“I honestly have no clue what this could be regarding. Your parents were very active members of the church, it’s only obvious that they would have some knowledge of how the church was being run.” He nervously handed me back the letter, his hands shaking the envelope inside its plastic cover.
“I guess I just thought you could help me figure this out. Thanks anyway”. I was unconvinced that this man didn’t know anything. What was it that he was so afraid of?
The next morning I woke up to find the sky was overcast and gray. The ground was wet with precipitation, but I didn’t remember it raining the night before. As I opened the door, I noticed the flag on my mailbox was up again. I was flooded with fear. I walked over and opened up the box and was unsurprised to find another letter. The same blocked capital letters immediately indicated what this message was.
“YOU WOULDN’T WANT AN ACCIDENT.”
The mail didn’t deliver on Sunday, and I had checked the mail after it was delivered the Saturday before. I couldn’t think of a single person who knew I went up to the church last night. I started to get the feeling I was being watched. These letters were no longer a silly prank. Someone had followed me home and put this letter in the box sometime after my nighttime visit to the church. I was getting nervous now. The letters were getting more to the point, like someone was getting irritated with my poking around.
This time, the line of text was accompanied with a small blocky drawing. It was a building set back by itself, with a crumpled car sitting next to the building. It was crudely drawn in red ink, like a child had found a pen and tried to make a picture. The contrast between the text and the almost innocent picture was disturbing. As I studied the picture more, I realized I recognized the building. It was the church.
I waited until the safe cover of night to head back to the church. When I got to the driveway I shut off the headlights of my car as to not make anyone aware of my presence. I sat for a moment. The shadows of the dark parking lot danced across the hood of my car. As I collected my courage, I heard a scream.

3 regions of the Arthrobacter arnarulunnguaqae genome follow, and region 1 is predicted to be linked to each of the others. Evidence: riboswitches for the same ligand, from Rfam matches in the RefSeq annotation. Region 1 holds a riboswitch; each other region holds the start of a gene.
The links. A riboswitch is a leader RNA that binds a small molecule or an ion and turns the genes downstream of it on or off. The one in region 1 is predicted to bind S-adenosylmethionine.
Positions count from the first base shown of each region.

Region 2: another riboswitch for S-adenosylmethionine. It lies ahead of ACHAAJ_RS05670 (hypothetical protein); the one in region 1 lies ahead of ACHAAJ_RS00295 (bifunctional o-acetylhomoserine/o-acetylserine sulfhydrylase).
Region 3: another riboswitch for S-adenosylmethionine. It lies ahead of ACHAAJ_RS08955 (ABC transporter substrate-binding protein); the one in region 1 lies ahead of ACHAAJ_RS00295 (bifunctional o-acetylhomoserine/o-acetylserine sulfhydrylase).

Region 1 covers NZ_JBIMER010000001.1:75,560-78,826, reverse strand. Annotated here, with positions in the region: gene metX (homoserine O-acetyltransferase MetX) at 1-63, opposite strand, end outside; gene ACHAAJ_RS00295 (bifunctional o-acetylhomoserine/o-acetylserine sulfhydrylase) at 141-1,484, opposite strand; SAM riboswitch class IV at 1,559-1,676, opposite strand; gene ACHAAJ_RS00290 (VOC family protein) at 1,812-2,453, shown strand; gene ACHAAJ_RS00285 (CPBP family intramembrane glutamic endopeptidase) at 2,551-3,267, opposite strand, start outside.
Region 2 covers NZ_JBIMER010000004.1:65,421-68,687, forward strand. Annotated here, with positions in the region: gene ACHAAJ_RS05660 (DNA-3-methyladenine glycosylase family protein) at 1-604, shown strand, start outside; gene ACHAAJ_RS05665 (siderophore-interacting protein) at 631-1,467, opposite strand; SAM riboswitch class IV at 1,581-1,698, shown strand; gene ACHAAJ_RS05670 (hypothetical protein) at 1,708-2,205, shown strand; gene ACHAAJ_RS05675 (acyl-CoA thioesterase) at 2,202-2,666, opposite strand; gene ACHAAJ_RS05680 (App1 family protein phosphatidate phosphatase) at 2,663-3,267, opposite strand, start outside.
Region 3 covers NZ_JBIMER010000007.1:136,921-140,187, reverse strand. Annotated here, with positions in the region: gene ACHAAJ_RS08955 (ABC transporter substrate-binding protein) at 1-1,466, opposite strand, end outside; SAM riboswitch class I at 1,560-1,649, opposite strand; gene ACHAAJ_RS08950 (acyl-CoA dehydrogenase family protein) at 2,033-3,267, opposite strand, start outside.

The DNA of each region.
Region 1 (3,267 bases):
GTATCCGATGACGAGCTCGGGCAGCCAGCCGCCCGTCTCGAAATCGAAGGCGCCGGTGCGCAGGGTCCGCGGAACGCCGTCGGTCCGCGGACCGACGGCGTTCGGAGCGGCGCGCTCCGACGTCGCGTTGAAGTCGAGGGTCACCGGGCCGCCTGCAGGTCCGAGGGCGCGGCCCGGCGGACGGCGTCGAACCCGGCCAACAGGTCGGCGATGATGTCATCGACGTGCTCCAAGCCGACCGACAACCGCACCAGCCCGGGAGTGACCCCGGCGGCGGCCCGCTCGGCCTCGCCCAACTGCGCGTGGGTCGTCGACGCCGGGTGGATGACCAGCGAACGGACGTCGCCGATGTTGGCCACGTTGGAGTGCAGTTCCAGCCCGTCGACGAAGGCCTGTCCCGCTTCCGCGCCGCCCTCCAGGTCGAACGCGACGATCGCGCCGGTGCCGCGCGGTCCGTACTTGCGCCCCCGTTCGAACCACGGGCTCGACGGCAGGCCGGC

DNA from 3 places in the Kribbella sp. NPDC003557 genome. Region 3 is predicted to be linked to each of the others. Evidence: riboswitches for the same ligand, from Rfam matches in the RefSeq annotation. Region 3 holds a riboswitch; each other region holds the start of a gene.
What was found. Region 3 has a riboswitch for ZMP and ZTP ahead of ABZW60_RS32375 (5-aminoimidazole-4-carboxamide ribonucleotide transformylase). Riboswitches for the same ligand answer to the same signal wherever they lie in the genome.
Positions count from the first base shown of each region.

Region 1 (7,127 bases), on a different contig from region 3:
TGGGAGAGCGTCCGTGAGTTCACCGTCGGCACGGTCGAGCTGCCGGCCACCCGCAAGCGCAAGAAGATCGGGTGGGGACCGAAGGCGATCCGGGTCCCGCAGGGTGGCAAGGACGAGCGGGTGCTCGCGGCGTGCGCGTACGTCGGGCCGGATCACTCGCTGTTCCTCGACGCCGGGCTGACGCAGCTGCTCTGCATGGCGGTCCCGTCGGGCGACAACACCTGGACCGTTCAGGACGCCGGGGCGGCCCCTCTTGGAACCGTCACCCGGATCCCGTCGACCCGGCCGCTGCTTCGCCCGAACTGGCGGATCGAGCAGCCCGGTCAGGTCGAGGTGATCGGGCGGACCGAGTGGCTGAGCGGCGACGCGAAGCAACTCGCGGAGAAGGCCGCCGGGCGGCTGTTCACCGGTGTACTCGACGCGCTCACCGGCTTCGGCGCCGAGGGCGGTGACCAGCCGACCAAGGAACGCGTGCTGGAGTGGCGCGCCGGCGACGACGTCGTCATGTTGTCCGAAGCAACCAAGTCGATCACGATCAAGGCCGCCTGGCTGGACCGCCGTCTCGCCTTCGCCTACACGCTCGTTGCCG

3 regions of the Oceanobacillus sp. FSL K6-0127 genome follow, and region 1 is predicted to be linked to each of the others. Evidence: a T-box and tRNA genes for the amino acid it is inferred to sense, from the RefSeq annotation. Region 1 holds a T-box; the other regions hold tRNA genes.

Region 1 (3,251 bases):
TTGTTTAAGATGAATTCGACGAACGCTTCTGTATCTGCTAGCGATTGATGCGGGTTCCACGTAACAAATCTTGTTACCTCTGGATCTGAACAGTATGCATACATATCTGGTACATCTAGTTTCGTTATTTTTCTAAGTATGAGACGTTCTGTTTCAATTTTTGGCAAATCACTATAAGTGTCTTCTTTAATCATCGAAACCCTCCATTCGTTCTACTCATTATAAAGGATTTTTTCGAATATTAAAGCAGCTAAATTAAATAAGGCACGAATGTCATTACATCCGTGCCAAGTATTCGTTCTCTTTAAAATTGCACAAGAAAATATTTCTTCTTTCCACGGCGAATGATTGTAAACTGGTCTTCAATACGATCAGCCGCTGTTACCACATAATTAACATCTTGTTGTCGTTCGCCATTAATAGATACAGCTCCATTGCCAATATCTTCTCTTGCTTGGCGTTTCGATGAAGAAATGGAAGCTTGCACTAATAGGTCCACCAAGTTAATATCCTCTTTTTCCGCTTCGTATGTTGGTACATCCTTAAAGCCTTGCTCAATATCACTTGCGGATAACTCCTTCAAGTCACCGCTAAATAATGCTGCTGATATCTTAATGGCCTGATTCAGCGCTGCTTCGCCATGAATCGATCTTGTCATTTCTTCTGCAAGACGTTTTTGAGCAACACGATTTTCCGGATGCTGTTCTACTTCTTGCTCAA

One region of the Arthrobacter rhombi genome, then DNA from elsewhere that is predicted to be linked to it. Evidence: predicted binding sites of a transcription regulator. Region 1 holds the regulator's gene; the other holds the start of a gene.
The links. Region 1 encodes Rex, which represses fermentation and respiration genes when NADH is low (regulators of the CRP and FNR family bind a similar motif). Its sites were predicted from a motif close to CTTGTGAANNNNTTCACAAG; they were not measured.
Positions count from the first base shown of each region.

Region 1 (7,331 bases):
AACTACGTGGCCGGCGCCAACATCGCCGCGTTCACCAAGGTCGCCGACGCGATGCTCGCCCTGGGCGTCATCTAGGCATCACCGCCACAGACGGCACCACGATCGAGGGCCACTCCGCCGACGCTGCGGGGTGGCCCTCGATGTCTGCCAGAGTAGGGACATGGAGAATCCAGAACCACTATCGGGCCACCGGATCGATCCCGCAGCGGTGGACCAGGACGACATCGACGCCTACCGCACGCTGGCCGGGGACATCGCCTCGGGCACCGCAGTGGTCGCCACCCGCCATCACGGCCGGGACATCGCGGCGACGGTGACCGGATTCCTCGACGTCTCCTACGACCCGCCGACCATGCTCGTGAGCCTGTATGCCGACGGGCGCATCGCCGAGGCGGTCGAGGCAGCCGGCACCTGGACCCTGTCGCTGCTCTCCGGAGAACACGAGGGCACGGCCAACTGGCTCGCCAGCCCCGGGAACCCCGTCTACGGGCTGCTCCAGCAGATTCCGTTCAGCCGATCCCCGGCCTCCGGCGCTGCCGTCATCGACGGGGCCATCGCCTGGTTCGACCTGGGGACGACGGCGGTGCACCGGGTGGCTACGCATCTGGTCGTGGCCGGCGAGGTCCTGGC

Cautiously I walked out of the car. I walked slowly up around the back of the church from which the scream had emanated. As I peaked around the corner of the old building, I saw an older couple lying on the ground, dangerously still. There was a car nearby, presumably theirs. Standing over them, was the pastor.
He was panting. His regular church garb was wrinkled. In the dark I could just make out a large wet stain on his chest. His hair was even wilder than it had been when I met him earlier in the day. He was holding a large candle stick, the one that sat on the table hind his podium that was often lit during sermons. It glistened in the moonlight. The tip was coated in blood and hair.
I was holding my breath so that I would not be noticed. I continued to watch him in horrified silence, trying not to dry heave. The couple was not moving, and their bodies laid in awkward positions, obviously lifeless. The pastor walked up to the car and opened the driver’s side door. He turned back to the bodies, and for a moment I thought he might have seen me. I ducked behind the wall again, holding my breath.
When I heard him begin to move again, I peeked back to watch him. He was lugging the man to the driver’s seat. He placed him in the seat and buckled him in. The man had yet to move. He then did the same to his motionless partner. The car was facing me, towards the exit of the church parking lot. I was sidling up against the wall to avoid being seen. The headlights flashed on and I watched as the pastor ducked back into the car. To my surprise, it started moving toward the exit.
The car slowly picked up speed as it left the parking lot. The car continued to accelerate, and I watched in horror as it veered toward a tree, smashing hard on impact. I was so lost in the scene of what I had just witnessed, I had forgotten about the pastor behind me.
I rushed back to my car. I fumbled for the keys and turned the car on. I forgot to turn the headlights on as I sped out of the parking lot, back to my house. My legs were shaking and my whole body was covered in a cold sweat. I pulled back into my driveway and tried to catch my breath. I opened my garage door and pulled the car inside. To my horror, a single piece of construction paper dangled from the emergency stop string on the garage door opener.
There was no envelope. Just a piece of construction paper dangling. The text was scrawled in more hurried handwriting. I was not sure how it even got into the garage. I had locked the house and my garage had a security key pad. It was then I noticed the text of the letter.
“PEEKABOO. I SAW YOU.”
Written by BlizzardLemon